PM enters funding talks with Mandurah delegation following six youth suicides

Prime Minister Malcolm Turnbull arrives at the meeting organised by Canning MP Andrew Hastie
Prime Minister Malcolm Turnbull arrives at the meeting organised by Canning MP Andrew Hastie

A DELEGATION from Mandurah met with the Prime Minister and Federal Health Minister Sussan Ley this afternoon to discuss the recent increase in youth suicide deaths in Mandurah.

Canning MP Andrew Hastie, Mandurah MLA David Templeman, Dawesville MLA Kim Hames, Mandurah Mayor Marina Vergone, Young West Australian of the Year Rhys Williams, representatives from Peel Youth Services, WA Police and two students from a local high school made up the delegation.

The group were asking for $6 million for the Peel Youth Medical Service’s (PYMS) Health Hub, which will bring mental health, medical and social services under one roof.

Mr Hastie said he called the urgent, behind closed doors meeting with Malcolm Turnbull, after six young people in Mandurah took their own lives since December.

The Prime Minister made no promises regarding funding, but the group seemed hopeful after the meeting.

Suicide delegation

Youth leaders “glad for the opportunity”

Local youth leaders Matthew Read and Paige Rosenberg, both 17, said they were glad they had the opportunity to talk to Mr Turnbull about their experience.

They were able to speak to the Prime Minister about suicides in the region and the need for more facilities to help young people who are struggling.

Ms Rosenberg was friends with one of the young men who took his life.

“It was obviously unexpected, I was just devastated and I had guilt that I hadn’t talked to him in the past few years,” said.

“Everyone feels sad that they weren’t there for him when he needed it.”

Ms Rosenberg said they are not offering enough help for young people in the region.

“There isn’t enough at the moment which is clear,” she said.

“We need to focus on the fact that getting these services would be good, but that we have to go to them too.

“We need to educate kids that it’s ok to go to these services and it’s ok to be sad.”

Mr Read said it could be uncomfortable talking to friends about mental health issues.

“It makes you uncomfortable to talk to your friends because you might be seen as wimpy or weak,” he said.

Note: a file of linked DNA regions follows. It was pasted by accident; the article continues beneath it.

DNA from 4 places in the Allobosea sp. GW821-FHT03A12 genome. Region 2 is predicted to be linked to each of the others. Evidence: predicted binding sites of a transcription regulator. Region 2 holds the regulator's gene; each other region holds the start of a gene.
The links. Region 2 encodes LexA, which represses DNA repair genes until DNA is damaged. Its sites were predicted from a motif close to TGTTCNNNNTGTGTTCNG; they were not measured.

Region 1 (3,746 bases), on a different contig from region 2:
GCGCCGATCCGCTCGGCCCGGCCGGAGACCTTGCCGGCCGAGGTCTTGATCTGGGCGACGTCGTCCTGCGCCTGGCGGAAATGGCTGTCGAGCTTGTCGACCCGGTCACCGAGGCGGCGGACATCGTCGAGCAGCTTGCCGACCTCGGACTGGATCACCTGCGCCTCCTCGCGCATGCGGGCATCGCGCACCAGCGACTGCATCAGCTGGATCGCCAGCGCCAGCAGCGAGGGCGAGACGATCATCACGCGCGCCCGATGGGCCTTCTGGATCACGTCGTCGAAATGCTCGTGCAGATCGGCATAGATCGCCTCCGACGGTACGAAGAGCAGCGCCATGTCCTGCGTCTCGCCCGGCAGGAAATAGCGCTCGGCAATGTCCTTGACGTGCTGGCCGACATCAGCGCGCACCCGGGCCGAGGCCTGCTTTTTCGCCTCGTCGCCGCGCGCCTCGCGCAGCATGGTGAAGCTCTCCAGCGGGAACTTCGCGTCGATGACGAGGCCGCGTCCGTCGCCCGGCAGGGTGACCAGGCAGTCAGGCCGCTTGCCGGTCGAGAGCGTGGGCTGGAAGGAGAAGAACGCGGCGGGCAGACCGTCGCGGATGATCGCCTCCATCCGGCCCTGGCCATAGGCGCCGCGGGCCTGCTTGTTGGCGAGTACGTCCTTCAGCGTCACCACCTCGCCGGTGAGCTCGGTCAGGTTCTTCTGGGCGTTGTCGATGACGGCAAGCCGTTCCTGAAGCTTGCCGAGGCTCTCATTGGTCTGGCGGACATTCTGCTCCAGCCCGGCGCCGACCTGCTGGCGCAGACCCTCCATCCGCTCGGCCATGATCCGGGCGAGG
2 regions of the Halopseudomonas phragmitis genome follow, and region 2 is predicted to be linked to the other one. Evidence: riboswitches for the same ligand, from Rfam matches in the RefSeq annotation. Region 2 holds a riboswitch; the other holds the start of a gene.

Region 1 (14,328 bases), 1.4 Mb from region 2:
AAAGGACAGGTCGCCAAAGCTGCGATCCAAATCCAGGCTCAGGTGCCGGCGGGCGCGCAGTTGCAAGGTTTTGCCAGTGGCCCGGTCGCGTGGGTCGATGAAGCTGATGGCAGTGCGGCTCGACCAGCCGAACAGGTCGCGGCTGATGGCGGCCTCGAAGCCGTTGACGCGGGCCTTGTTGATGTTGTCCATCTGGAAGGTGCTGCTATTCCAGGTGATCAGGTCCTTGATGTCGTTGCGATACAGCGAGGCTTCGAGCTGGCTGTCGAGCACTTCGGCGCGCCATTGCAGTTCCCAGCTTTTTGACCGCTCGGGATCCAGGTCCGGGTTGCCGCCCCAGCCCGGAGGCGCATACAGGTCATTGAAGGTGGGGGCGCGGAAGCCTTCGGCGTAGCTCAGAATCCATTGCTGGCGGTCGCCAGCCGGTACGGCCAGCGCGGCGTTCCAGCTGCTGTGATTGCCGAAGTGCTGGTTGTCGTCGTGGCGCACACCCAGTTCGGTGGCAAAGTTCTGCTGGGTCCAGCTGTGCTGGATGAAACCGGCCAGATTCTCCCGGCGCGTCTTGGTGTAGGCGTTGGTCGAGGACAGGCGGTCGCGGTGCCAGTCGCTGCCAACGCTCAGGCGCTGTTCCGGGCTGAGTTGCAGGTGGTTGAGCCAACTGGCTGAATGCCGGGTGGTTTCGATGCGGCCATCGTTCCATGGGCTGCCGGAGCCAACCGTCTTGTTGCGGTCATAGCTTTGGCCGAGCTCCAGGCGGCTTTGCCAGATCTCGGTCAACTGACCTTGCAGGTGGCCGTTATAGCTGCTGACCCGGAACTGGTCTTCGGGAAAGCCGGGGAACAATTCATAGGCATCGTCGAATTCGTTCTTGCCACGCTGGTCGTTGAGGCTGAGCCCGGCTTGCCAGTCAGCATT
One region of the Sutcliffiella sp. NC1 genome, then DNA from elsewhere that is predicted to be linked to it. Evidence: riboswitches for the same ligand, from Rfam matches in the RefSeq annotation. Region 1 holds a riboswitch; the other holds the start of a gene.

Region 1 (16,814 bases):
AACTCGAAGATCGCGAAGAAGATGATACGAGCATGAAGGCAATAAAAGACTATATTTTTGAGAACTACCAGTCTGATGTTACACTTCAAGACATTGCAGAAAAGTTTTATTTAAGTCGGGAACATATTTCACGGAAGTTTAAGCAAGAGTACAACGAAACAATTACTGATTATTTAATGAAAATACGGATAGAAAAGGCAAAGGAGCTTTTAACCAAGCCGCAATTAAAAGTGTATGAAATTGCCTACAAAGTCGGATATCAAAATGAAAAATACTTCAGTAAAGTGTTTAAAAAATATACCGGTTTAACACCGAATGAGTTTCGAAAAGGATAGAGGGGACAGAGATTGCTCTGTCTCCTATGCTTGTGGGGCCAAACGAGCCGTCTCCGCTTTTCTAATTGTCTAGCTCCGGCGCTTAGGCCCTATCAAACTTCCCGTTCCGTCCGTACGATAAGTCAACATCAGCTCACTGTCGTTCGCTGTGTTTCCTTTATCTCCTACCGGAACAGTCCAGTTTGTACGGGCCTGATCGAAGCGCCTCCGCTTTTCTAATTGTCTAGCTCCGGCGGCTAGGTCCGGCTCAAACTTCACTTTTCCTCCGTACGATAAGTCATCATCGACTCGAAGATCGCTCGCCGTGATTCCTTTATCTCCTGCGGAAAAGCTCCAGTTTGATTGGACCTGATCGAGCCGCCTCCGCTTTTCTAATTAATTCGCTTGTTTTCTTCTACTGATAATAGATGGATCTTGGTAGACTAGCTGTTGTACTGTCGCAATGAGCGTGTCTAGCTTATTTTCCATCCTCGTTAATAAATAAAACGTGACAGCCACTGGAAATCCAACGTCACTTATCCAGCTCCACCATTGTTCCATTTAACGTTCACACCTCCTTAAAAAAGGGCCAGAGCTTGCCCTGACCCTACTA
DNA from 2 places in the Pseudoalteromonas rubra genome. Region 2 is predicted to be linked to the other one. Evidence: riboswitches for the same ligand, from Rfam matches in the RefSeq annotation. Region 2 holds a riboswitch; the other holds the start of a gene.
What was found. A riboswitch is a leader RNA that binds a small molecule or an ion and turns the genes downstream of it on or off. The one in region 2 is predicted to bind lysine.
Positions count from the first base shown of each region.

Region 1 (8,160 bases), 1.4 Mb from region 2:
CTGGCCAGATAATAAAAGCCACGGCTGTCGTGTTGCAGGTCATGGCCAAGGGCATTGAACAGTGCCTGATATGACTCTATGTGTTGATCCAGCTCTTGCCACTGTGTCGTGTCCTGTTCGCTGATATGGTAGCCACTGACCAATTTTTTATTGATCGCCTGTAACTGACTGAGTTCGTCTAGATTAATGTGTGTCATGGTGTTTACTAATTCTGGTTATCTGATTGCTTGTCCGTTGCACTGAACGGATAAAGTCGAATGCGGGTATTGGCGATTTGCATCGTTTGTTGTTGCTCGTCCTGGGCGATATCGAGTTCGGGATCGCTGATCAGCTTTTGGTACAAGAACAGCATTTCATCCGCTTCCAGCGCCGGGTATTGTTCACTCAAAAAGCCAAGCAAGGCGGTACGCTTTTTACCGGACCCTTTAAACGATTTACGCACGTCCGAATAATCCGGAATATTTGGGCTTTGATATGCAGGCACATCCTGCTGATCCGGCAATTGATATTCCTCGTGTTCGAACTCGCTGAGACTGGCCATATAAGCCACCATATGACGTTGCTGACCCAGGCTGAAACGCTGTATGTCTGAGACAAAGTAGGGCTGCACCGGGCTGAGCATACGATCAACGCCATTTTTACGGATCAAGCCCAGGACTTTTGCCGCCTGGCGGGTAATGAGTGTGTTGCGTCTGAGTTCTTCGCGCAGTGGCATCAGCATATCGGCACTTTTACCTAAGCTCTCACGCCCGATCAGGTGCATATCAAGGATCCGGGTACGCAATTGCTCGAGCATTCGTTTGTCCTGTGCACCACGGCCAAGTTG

“There’s that male image that has been created.”

More: Mandurah community reeling after six teenage suicides

Mr Williams said it is a difficult time for the Mandurah community, but he was glad to put the issue on the national agenda.

“It highlights what we’ve known about our region for some time,” he said.

“We have some really serious challenges to address collectively.

“I’ve never been as proud of our region as I was today, watching our community leaders step up and look at tackling this issue.”

“If suicide prevention is about finding hope, then what’s been happening in the past few weeks is a good demonstration that we can find hope.”

Mr Williams said the recent increase in youth suicide surprised him.

“But I’ll say that we’ve known about these challenges, they’re the same we have always had – high youth unemployment, high levels of dysfunction in the family, we’ve known these issues have existed for decades and hopefully through good strong collaboration like we’ve demonstrated today we can tackle that.”

He also welcomed the change in attitudes that now allow people to talk about suicide openly.

“I think that’s the big issue, we’ve talked about not talking about suicide as a way of preventing copy cats,” he said.

“But the reality is the conversation is happening anyway, so to be able to provide a proactive response to that, get on the front foot and provide a solution to the issue is something that is really exciting.

“This is not happening in other places, so we should be proud of that.”

Mr Williams wants the Federal Government to get behind the health hub.

“But there’s a short term quick response that has to happen and that’s getting into those schools, getting into the community and finding ways to inspire aspiration and hope so young people can avoid attending these services in the first place,” he said.

Community Engagement Unit Sergeant Paul Trimble represented WA Police.

He has been on the frontline of this issue for many years.

“It is one of the worst jobs we have to deal with, knocking on the door and telling someone their family member has passed away,” he said.

“But going into someone’s worst nightmare when they’ve had to call us up is awful.

“It’s about getting these young people help and getting them to talk about how they are feeling.”

Andrew Hastie

Mr Hastie said the region experienced deep social and economic pressures.

He said there is a need in the community for better support services for young people to cope with depression, anxiety and relationship pressures.

Mr Hastie said the national suicide rate is double the road toll but did not receive the same attention.

“The PYMS Health Hub is a best practice, GP-centred model of care that will provide a suite of services for 12-24 year olds dealing with drug and alcohol issues, mental health issues, family dysfunction and homelessness,” he said.

“The group that met with the Prime Minister and Health Minister today is united in its support for this project, across all levels of government and both sides of the political spectrum, as part of a working solution focused on early intervention and prevention.

“PYMS already has a proven track record of youth engagement in the Peel region, but we are seeking Federal funding for a new facility that will allow PYMS to expand services to keep up with the rapid population growth we’ve experienced.”

Kids Helpline is a private and confidential phone counselling service specifically for young people aged between five and 25-years-old. Call 1800 551 800.

Lifeline Australia provide crisis support and suicide prevention. Call 13 11 14.